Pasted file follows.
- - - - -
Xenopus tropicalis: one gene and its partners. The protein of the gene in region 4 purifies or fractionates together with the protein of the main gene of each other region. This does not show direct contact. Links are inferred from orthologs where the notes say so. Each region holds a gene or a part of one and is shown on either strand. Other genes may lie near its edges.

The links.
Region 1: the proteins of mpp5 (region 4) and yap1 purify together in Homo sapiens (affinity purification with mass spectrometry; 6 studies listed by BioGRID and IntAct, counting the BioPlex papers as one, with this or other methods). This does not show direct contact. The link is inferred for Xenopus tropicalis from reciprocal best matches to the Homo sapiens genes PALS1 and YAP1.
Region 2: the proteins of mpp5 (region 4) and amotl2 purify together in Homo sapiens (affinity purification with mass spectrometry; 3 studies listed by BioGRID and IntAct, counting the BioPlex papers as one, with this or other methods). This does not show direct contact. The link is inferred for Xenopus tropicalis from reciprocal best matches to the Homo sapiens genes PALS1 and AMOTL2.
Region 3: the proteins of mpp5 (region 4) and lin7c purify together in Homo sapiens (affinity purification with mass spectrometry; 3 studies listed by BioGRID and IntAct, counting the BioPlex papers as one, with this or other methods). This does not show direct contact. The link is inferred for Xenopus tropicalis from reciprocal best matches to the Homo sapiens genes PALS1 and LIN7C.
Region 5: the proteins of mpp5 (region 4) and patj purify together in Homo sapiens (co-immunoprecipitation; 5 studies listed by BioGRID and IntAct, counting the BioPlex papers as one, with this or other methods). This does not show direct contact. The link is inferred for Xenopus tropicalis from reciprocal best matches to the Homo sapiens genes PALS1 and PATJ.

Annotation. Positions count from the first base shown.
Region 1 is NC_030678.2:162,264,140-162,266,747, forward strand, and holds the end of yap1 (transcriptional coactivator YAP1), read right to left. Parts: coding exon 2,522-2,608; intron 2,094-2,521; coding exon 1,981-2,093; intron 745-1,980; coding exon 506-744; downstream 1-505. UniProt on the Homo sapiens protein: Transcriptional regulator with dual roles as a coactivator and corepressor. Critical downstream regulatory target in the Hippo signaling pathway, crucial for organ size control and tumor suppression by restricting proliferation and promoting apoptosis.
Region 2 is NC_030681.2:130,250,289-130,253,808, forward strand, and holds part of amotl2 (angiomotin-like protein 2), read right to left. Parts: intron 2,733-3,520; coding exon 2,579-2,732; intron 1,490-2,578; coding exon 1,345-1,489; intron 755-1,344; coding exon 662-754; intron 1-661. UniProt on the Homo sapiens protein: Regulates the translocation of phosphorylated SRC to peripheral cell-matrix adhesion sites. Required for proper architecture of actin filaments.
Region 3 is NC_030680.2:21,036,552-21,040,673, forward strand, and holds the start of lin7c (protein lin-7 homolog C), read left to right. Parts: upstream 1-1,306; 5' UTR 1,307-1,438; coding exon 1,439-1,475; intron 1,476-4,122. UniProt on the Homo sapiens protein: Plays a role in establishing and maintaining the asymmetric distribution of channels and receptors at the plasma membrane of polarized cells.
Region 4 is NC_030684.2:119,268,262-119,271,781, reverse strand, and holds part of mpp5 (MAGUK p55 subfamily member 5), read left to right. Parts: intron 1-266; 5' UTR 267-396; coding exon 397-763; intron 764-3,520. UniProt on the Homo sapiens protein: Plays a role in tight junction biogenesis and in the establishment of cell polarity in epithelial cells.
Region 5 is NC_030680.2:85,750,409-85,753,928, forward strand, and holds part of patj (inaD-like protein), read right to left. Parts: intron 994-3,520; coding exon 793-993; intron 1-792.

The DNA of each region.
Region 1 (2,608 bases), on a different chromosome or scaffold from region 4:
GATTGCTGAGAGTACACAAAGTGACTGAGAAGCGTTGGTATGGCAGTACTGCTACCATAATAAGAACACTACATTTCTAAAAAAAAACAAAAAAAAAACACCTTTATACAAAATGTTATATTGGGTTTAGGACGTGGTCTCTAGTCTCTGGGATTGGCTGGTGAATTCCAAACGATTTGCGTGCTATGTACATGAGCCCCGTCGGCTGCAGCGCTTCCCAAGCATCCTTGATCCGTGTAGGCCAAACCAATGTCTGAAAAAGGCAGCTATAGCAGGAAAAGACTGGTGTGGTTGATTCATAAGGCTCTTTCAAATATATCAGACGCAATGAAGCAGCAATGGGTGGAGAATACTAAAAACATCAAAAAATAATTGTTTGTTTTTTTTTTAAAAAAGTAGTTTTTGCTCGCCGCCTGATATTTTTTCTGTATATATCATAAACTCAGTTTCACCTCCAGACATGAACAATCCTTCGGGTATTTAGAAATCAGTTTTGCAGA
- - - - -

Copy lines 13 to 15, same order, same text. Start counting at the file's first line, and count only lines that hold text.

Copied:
The DNA of each region.
Region 1 (2,608 bases), on a different chromosome or scaffold from region 4:
GATTGCTGAGAGTACACAAAGTGACTGAGAAGCGTTGGTATGGCAGTACTGCTACCATAATAAGAACACTACATTTCTAAAAAAAAACAAAAAAAAAACACCTTTATACAAAATGTTATATTGGGTTTAGGACGTGGTCTCTAGTCTCTGGGATTGGCTGGTGAATTCCAAACGATTTGCGTGCTATGTACATGAGCCCCGTCGGCTGCAGCGCTTCCCAAGCATCCTTGATCCGTGTAGGCCAAACCAATGTCTGAAAAAGGCAGCTATAGCAGGAAAAGACTGGTGTGGTTGATTCATAAGGCTCTTTCAAATATATCAGACGCAATGAAGCAGCAATGGGTGGAGAATACTAAAAACATCAAAAAATAATTGTTTGTTTTTTTTTTAAAAAAGTAGTTTTTGCTCGCCGCCTGATATTTTTTCTGTATATATCATAAACTCAGTTTCACCTCCAGACATGAACAATCCTTCGGGTATTTAGAAATCAGTTTTGCAGA